While the majority of Irish Finance Directors do not expect to make any major investments in the BRIC economies in the near future, their growing influence is recognised. 45% of respondents expect China to be in the top three countries dominant in terms of business activity in their sector.
Commenting on the survey, Donall Gannon, Partner, KPMG said: “Based on this survey Irish investment over the next few years will continue to be predominately into the UK and US markets. Irish investors have a high level of knowledge of these 2 markets and this is a considerable advantage in making a cross border investment. With the improvements in the German and Polish economies in recent years, these are becoming more attractive to Irish investors.
It may be a mixture of scale, distance and business culture but with a few exceptions Irish investment is lagging behind the current international trends of investing into the BRIC countries. It appears timely for Irish businesses to review their future investment strategies and consider these countries as a viable and attractive market.”
From a global perspective, China is expected to overtake the US as the world’s leading recipient of corporate investment in the next five years, and should become the most influential country in IT and telecoms, industrial products and mining, a new study of future global capital flows has found.
India is likely to see the largest growth in its share of foreign investment overall, and should become the world leader for investment in manufacturing. But the European economies are expected to keep their attraction for investors, with the U.K. maintaining a very strong position, especially in financial services.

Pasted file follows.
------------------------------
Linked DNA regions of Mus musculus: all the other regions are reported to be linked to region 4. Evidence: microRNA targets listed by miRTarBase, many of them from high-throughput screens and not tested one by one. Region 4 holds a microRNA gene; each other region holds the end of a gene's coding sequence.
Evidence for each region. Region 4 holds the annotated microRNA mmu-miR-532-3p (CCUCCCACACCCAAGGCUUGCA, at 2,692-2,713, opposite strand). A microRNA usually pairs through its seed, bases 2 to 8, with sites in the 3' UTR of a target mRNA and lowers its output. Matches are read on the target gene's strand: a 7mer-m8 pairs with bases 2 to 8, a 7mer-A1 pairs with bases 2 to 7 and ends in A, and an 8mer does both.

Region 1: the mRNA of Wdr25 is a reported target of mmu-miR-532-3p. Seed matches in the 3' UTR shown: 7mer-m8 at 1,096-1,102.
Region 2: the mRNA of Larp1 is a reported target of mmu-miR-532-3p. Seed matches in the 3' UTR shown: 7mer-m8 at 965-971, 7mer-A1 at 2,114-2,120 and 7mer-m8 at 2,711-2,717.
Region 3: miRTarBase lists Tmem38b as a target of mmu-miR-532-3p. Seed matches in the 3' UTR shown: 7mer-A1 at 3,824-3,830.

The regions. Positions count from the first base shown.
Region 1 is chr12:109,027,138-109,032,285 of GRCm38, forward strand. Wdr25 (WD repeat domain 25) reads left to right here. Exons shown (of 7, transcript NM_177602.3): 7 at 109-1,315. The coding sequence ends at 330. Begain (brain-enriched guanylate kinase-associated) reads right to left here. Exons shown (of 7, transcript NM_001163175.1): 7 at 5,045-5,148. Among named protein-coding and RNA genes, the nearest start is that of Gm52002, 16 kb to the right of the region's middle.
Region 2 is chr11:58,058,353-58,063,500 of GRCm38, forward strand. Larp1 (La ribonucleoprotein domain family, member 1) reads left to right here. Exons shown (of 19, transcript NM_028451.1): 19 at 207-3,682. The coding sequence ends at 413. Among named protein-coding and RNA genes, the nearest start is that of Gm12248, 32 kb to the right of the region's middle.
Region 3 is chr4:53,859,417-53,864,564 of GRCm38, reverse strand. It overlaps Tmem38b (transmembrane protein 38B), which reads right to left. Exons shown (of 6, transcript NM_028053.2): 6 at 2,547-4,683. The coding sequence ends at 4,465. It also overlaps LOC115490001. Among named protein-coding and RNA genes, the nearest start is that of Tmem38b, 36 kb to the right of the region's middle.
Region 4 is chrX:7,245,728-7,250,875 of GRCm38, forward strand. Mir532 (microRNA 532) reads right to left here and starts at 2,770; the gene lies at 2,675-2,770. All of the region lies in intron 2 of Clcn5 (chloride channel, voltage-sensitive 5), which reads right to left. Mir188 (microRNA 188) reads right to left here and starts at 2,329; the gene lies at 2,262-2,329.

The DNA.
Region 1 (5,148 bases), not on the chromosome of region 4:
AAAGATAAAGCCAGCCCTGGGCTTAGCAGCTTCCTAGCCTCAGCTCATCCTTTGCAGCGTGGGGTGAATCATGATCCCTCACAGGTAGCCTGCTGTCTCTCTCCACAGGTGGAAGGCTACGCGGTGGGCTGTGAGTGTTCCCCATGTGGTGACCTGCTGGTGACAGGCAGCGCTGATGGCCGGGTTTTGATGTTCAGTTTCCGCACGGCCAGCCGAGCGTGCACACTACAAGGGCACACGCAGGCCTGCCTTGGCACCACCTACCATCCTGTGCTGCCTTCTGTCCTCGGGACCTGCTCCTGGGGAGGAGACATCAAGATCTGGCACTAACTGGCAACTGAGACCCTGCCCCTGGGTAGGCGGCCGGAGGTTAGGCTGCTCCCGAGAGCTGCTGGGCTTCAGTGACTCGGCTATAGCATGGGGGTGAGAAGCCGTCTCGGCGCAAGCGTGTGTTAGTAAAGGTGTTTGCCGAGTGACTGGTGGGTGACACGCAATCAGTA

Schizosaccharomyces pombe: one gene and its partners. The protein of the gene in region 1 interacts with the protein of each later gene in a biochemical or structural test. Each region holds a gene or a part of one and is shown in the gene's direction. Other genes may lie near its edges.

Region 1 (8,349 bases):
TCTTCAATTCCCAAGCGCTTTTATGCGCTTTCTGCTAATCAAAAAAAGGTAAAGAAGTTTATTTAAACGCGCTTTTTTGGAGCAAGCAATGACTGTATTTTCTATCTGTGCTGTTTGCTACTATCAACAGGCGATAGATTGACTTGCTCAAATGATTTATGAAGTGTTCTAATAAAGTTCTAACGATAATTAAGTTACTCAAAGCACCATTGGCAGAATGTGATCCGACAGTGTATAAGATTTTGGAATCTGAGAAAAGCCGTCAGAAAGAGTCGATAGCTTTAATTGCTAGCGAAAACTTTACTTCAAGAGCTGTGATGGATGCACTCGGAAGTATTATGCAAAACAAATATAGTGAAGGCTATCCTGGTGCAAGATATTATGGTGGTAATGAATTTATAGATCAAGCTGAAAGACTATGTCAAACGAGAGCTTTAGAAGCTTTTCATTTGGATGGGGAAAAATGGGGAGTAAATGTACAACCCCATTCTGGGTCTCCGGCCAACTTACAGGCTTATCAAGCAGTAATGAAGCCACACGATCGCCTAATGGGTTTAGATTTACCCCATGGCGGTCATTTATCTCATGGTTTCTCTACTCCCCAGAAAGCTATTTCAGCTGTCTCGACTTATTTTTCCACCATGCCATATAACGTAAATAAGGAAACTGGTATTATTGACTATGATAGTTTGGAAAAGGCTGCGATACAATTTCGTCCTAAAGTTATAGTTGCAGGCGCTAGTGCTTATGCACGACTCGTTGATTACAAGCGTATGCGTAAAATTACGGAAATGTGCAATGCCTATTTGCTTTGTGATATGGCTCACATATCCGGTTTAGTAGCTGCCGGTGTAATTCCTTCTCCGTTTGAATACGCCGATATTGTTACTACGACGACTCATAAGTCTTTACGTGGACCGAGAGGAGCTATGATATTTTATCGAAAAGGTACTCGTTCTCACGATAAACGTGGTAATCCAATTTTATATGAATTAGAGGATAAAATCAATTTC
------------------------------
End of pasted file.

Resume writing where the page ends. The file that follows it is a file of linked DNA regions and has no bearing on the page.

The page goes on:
The results showed a move away from investments in the U.S., Japan, Singapore and the UAE, and a big increase in flows to Brazil, Russia, China and India (BRIC).
China should receive significant investments from 24 percent of corporates surveyed in 2013/14, up from 17 percent this year. Russia can expect investments from 19 percent in five years, up from 12 percent this year, and Brazil can expect investments from 14 percent, up from 10 percent.
India’s share of investments is estimated to rise by 8 percent to 18 percent, the largest increase recorded and driven mainly by a major increase in investment in manufacturing. By 2013/14, India can expect investments in this sector from 25 percent of the manufacturing companies surveyed, and for two thirds of these companies it will be their first move into the country.
By contrast, the U.S. share of investments is expected to fall by 4 percent to 23 percent, still a very high proportion of global investment, but placing it behind China. The US is also expected to give up its dominance of the mining, industrial products and IT/telecoms sectors, with China taking first place in each case.
Although the major European economies can expect to be overtaken by the BRIC economies in their share of investment, this is only because the BRICs do particularly well. The U.K., Spain, and Italy can all expect an increase in foreign investment, and Germany can expect to maintain its current share.
The U.K. should remain the most popular developed economy outside the U.S., increasing its share of investment by 3 percent to 17 percent. In financial services, a traditionally strong sector for the U.K., the country is expected move from second place to equal first with the US in terms of global investment.